In the scene called ” Calvary,” Parker’s mother Addie and first wife Rebecca sing a tender duet of loss, each echoing the other’s words:

Ain’t easy, it ain’t easy to be a mother, a wife to a strong black man
This land ain’t no place for a jazz bird, for a jazz bird
For a jazz bird like my man got dreams

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Tenor Lawrence Brownlee was ideally voiced for the role. Vocally, he’s a monster, to borrow a term from jazz referring to a musician with chops that simply don’t quit. While Charlie Parker became addicted to heroin through no fault of his own–he was recovering from a debilitating accident–he became a drug addict nonetheless. Brownlee is, well, somewhat of a boy scout. Or at least that’s how he comes off onstage. Perhaps he is wild and raucous offstage–who knows? Regardless, a heroin addict is a theatrical challenge for the wholesome-looking Brownlee to portray convincingly.

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Soprano Chrystal E. Williams as Charlie’s first wife Rebecca and soprano Angela Brown as Charlie’s mother Addie.

The women in this show were a tour de force. Malleable, versatile, and adaptive, they were more than believable in their roles as discarded women, ex-wives, and illicit lovers. Angela Brown was the loving, long-suffering mother, Addie Parker whose son’s downward spiral evoked audience empathy since that she tells him he has become mean, either from the drugs or the success. She knows she has a prodigy in Charlie and can only wring her hands at his self-destructive choices. She sang with beauty and despair at his wanton choices and was warmly rewarded for her performance at curtain call.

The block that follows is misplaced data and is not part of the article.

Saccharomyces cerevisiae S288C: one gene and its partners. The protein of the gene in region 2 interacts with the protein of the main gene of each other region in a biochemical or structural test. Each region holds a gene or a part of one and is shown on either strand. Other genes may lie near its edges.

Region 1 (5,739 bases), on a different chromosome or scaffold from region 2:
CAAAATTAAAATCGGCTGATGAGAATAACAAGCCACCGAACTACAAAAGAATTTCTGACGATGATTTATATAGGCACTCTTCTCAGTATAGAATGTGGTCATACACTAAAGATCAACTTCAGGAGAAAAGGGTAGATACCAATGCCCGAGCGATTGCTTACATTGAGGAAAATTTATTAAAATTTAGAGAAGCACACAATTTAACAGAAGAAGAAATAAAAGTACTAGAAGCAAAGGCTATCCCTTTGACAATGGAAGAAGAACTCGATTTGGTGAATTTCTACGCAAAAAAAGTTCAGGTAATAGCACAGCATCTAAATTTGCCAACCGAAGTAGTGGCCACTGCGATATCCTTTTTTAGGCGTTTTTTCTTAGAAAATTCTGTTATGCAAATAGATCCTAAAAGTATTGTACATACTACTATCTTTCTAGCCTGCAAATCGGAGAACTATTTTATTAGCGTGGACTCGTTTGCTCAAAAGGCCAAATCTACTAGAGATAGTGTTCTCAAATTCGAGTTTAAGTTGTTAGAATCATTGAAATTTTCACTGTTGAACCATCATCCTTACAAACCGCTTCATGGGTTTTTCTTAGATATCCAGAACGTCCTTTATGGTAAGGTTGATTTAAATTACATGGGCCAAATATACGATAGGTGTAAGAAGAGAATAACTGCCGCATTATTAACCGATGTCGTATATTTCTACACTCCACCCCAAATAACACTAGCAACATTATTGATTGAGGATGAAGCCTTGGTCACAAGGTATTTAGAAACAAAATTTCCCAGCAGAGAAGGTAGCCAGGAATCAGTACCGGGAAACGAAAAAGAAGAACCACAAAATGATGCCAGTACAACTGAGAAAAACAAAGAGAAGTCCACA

AVA grad Chrystal Williams has been delightful in every role I’ve been lucky enough to catch her in at AVA and Glimmerglass. She can take on any role with sensitivity and believability. She has a clear, powerful soprano voice and tremendous stage presence, and I can’t wait to see her in her next role.

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Soprano Angela Mortellaro as Parker’s third wife Doris.